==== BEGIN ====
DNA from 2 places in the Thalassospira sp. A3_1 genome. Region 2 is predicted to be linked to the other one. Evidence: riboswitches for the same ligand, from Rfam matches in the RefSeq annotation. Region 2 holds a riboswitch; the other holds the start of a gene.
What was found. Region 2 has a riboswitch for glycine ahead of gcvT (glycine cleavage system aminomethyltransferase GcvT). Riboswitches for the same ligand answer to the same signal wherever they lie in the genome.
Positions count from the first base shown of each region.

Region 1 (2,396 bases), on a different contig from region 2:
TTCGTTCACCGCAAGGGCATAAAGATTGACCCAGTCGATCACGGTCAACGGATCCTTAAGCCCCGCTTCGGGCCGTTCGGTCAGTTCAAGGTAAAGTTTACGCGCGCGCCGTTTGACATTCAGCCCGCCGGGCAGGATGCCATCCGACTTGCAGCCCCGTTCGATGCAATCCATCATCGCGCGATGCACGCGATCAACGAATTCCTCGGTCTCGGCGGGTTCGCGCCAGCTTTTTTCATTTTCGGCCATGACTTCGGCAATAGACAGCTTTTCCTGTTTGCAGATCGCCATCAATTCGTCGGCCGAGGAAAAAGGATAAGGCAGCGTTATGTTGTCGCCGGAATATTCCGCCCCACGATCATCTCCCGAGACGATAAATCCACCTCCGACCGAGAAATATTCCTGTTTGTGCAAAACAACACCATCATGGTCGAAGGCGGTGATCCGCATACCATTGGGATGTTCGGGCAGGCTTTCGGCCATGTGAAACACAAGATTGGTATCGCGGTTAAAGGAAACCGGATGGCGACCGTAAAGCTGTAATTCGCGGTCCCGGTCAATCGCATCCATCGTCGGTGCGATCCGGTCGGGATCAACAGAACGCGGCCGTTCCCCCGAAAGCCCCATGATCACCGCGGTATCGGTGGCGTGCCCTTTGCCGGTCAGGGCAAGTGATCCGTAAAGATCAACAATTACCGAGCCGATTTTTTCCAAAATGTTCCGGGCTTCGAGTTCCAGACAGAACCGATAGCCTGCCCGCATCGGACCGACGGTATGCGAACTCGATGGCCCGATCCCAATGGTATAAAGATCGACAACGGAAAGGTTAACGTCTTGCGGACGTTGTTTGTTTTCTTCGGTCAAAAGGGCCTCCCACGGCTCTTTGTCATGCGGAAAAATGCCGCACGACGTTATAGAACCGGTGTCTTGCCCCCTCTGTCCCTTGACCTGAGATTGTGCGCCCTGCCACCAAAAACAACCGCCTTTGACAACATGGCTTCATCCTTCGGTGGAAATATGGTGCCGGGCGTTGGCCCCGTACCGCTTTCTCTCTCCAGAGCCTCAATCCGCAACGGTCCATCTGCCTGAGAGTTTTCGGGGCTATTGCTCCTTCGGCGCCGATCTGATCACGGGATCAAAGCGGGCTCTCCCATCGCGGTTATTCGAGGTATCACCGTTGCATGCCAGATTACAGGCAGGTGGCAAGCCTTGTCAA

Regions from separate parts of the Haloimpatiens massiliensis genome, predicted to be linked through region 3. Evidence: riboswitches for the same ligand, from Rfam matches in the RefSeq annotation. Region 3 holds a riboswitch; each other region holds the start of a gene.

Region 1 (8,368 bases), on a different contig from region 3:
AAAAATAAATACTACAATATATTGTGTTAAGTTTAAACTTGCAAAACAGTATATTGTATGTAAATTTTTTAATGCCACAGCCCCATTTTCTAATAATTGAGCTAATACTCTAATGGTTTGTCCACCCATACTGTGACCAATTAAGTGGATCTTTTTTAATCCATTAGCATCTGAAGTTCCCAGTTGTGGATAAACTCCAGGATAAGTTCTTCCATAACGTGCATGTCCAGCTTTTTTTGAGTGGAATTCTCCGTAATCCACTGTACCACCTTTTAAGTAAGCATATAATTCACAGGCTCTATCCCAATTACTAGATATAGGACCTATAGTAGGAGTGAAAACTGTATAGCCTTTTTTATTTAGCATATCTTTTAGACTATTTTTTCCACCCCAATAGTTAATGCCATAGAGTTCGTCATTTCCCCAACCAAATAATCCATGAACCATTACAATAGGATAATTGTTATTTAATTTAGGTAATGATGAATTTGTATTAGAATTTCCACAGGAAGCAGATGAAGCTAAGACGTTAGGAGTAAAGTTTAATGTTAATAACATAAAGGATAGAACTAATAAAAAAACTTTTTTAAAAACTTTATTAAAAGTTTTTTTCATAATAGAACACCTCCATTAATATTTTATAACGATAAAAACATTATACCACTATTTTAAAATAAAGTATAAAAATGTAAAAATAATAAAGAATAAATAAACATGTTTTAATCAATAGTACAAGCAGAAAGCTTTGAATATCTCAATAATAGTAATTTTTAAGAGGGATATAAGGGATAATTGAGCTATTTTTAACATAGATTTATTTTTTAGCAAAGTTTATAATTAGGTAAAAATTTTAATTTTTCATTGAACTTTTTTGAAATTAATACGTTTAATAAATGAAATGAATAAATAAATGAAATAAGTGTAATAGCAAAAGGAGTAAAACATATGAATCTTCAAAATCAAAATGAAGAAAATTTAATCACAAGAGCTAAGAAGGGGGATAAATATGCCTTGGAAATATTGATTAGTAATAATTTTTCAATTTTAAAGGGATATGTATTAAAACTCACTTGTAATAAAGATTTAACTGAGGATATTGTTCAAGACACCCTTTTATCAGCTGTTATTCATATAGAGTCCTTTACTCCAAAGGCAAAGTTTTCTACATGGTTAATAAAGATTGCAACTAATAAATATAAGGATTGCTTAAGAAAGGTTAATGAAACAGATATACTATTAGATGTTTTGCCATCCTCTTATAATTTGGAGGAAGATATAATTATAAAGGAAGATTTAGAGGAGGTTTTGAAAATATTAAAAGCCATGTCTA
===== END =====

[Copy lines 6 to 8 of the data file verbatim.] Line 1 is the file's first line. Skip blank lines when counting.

Regions from separate parts of the Haloimpatiens massiliensis genome, predicted to be linked through region 3. Evidence: riboswitches for the same ligand, from Rfam matches in the RefSeq annotation. Region 3 holds a riboswitch; each other region holds the start of a gene.

Region 1 (8,368 bases), on a different contig from region 3:
AAAAATAAATACTACAATATATTGTGTTAAGTTTAAACTTGCAAAACAGTATATTGTATGTAAATTTTTTAATGCCACAGCCCCATTTTCTAATAATTGAGCTAATACTCTAATGGTTTGTCCACCCATACTGTGACCAATTAAGTGGATCTTTTTTAATCCATTAGCATCTGAAGTTCCCAGTTGTGGATAAACTCCAGGATAAGTTCTTCCATAACGTGCATGTCCAGCTTTTTTTGAGTGGAATTCTCCGTAATCCACTGTACCACCTTTTAAGTAAGCATATAATTCACAGGCTCTATCCCAATTACTAGATATAGGACCTATAGTAGGAGTGAAAACTGTATAGCCTTTTTTATTTAGCATATCTTTTAGACTATTTTTTCCACCCCAATAGTTAATGCCATAGAGTTCGTCATTTCCCCAACCAAATAATCCATGAACCATTACAATAGGATAATTGTTATTTAATTTAGGTAATGATGAATTTGTATTAGAATTTCCACAGGAAGCAGATGAAGCTAAGACGTTAGGAGTAAAGTTTAATGTTAATAACATAAAGGATAGAACTAATAAAAAAACTTTTTTAAAAACTTTATTAAAAGTTTTTTTCATAATAGAACACCTCCATTAATATTTTATAACGATAAAAACATTATACCACTATTTTAAAATAAAGTATAAAAATGTAAAAATAATAAAGAATAAATAAACATGTTTTAATCAATAGTACAAGCAGAAAGCTTTGAATATCTCAATAATAGTAATTTTTAAGAGGGATATAAGGGATAATTGAGCTATTTTTAACATAGATTTATTTTTTAGCAAAGTTTATAATTAGGTAAAAATTTTAATTTTTCATTGAACTTTTTTGAAATTAATACGTTTAATAAATGAAATGAATAAATAAATGAAATAAGTGTAATAGCAAAAGGAGTAAAACATATGAATCTTCAAAATCAAAATGAAGAAAATTTAATCACAAGAGCTAAGAAGGGGGATAAATATGCCTTGGAAATATTGATTAGTAATAATTTTTCAATTTTAAAGGGATATGTATTAAAACTCACTTGTAATAAAGATTTAACTGAGGATATTGTTCAAGACACCCTTTTATCAGCTGTTATTCATATAGAGTCCTTTACTCCAAAGGCAAAGTTTTCTACATGGTTAATAAAGATTGCAACTAATAAATATAAGGATTGCTTAAGAAAGGTTAATGAAACAGATATACTATTAGATGTTTTGCCATCCTCTTATAATTTGGAGGAAGATATAATTATAAAGGAAGATTTAGAGGAGGTTTTGAAAATATTAAAAGCCATGTCTA